According to tomorrow's Washington Post, the White House has quickly capitulated on the question of these 9,000 Clinton-era terrorism related documents that they had thus far refused to hand over to the 9/11 Commission.

The lede reads ...

The Bush administration agreed yesterday to let the commission investigating the Sept. 11, 2001, attacks review about 9,000 pages of documents from the Clinton archives, which the White House had earlier refused to release, despite the conclusion of federal researchers that they were relevant to the panel's work.

But then there's this: "But in comments to <$Ad$>reporters in Huntington, W.Va., McClellan declined to say whether the White House would agree to actually hand over any of the disputed documents at issue, raising the possibility of further disputes."

Is this an issue of whether the Commission gets physical custody of the documents, as opposed to reviewing them at some facility controlled by the White House, as has been the case with other material?

The article says some commission members are now raising the possibility that the White House is withholding other documents as well.

And, finally, here is what has to be the quote of the day, from Commissioner Jamie Gorelick:"We can't afford to have documents that are relevant to our inquiry being withheld on a technicality. This is not litigation. This is finding facts to help the nation, and we should not treat this as if we're adversarial parties here."

Too bad some White Houses don't seem to see it that way.

A reader just pointed me to a post Mickey Kaus wrote yesterday in response to one of mine the day previous which discussed the speech on national missile defense which Condi Rice was supposed to give on 9/11.

Mickey makes two points. Let me respond to both.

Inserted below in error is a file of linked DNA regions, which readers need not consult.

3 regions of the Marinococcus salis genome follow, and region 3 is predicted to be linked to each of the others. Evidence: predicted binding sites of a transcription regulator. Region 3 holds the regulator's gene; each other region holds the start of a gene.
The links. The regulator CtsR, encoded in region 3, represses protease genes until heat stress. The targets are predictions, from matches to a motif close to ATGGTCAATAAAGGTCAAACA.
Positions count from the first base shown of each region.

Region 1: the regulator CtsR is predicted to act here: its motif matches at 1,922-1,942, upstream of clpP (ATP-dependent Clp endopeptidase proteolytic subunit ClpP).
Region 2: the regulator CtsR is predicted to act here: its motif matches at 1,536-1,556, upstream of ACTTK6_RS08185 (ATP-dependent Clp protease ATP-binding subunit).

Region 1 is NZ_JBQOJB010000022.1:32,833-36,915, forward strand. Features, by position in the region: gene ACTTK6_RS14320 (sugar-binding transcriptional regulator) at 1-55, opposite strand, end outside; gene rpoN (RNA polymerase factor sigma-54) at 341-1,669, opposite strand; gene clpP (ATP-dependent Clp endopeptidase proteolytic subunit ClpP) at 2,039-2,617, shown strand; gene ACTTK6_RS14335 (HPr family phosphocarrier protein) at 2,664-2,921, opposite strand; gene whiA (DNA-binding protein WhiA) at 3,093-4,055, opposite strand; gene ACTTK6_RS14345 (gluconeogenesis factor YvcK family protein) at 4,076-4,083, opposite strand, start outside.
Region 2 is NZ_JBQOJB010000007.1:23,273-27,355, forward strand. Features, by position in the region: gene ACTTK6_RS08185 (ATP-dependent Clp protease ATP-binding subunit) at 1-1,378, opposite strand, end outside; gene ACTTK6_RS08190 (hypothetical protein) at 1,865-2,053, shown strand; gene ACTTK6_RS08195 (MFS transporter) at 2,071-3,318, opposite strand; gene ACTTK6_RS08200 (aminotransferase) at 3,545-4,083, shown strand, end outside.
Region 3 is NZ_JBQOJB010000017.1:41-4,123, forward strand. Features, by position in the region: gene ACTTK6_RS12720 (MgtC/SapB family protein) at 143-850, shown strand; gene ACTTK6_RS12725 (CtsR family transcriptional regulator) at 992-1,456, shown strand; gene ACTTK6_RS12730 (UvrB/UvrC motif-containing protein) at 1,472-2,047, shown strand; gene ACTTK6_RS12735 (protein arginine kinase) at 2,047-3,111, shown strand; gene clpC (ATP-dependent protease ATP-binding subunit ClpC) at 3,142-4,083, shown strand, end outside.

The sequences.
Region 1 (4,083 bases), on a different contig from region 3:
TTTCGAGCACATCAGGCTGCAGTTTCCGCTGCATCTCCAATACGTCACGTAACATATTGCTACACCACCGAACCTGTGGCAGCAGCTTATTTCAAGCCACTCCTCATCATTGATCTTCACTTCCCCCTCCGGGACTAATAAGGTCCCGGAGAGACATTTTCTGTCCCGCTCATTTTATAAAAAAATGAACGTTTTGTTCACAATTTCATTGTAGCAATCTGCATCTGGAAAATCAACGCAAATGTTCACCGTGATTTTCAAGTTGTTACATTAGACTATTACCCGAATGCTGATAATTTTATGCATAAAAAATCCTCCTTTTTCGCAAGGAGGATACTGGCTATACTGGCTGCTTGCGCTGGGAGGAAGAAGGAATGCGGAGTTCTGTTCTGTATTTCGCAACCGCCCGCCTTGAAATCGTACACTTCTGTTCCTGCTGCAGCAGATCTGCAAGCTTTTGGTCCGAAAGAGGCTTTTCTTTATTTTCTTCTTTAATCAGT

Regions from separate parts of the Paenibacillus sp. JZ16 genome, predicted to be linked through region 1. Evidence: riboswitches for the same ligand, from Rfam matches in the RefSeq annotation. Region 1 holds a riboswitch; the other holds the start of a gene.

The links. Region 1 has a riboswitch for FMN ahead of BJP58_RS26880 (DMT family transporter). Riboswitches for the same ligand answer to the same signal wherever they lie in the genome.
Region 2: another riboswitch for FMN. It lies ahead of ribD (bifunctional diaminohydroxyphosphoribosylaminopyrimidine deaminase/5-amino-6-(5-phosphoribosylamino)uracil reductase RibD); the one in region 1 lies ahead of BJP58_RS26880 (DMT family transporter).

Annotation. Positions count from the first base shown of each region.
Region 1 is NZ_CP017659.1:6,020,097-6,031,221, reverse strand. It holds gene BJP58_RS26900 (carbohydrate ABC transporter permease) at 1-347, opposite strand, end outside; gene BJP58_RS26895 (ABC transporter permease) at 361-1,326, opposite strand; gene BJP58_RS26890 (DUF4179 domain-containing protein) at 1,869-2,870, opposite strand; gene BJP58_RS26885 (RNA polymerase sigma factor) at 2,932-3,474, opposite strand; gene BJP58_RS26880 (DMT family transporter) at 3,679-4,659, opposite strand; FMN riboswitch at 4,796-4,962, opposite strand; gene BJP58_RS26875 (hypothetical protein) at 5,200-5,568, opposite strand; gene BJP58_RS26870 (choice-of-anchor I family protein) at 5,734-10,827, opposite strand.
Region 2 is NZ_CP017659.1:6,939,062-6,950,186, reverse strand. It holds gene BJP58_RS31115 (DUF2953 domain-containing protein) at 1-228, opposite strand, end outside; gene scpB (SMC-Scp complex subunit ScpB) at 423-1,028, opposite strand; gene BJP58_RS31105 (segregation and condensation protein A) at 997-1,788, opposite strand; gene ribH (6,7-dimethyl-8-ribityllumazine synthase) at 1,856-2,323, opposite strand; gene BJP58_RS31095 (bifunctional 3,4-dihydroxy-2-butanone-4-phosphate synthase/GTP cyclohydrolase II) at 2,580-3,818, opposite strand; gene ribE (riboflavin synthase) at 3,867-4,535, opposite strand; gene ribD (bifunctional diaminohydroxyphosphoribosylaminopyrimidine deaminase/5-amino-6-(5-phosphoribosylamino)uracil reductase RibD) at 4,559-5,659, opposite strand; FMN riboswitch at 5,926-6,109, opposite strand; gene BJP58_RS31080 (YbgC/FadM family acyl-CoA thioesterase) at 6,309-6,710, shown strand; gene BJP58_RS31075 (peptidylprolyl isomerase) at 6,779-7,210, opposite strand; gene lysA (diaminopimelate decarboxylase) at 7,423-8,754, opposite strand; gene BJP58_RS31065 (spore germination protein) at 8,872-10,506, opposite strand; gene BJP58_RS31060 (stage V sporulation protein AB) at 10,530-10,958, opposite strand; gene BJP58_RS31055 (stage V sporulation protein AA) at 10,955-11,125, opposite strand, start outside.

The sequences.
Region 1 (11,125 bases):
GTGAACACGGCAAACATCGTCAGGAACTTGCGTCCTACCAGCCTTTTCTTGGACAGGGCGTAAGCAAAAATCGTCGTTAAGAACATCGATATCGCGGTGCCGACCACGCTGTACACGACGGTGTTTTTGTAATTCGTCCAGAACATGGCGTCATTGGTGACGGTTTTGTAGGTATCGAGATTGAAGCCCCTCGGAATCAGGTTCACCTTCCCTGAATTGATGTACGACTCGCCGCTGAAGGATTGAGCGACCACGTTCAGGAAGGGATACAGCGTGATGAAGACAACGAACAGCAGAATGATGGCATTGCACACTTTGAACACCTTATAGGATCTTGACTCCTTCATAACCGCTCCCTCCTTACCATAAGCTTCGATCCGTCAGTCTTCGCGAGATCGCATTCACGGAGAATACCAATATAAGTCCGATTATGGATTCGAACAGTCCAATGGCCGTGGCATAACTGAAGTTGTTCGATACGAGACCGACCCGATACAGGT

First he quotes me saying this ...

Perhaps it goes without saying, but let's say it: It was as obvious four years ago as it is today that the most potent threats to America are asymmetric threats, particularly forms of attack that cannot easily be tied back to particular states which we can punish with our conventional military superiority.

And then he responds thus ...

Huh? Clearly the Bush administration failed, as WaPo's Robin Wright puts it, to "take seriously enough the danger from al Qaeda." (Duh!) They should just admit it. But to say this sort of threat was as obvious four years ago as it was after the World Trade Center was destroyed is idiotic, and reflects a counterproductive, bloggish anti-Bush intellectual overstretch.

Here Mickey seems to both misquote and misunderstand my point. I make no specific mention of al Qaida in that passage. <$Ad$>Nor do I say that the threat of al Qaida was as obvious four years ago as it was on September 12th, 2001.

What I do make is a more general point, which I believe to be correct and is frankly not even that controversial. Namely, that because of America's overwhelming military superiority to any single rival state or even any potential grouping of rival states, the most potent threats we face are not traditional military to military conflicts but rather asymmetric threats, particularly ones that we would not be able to retaliate against easily with our overwhelming military superiority.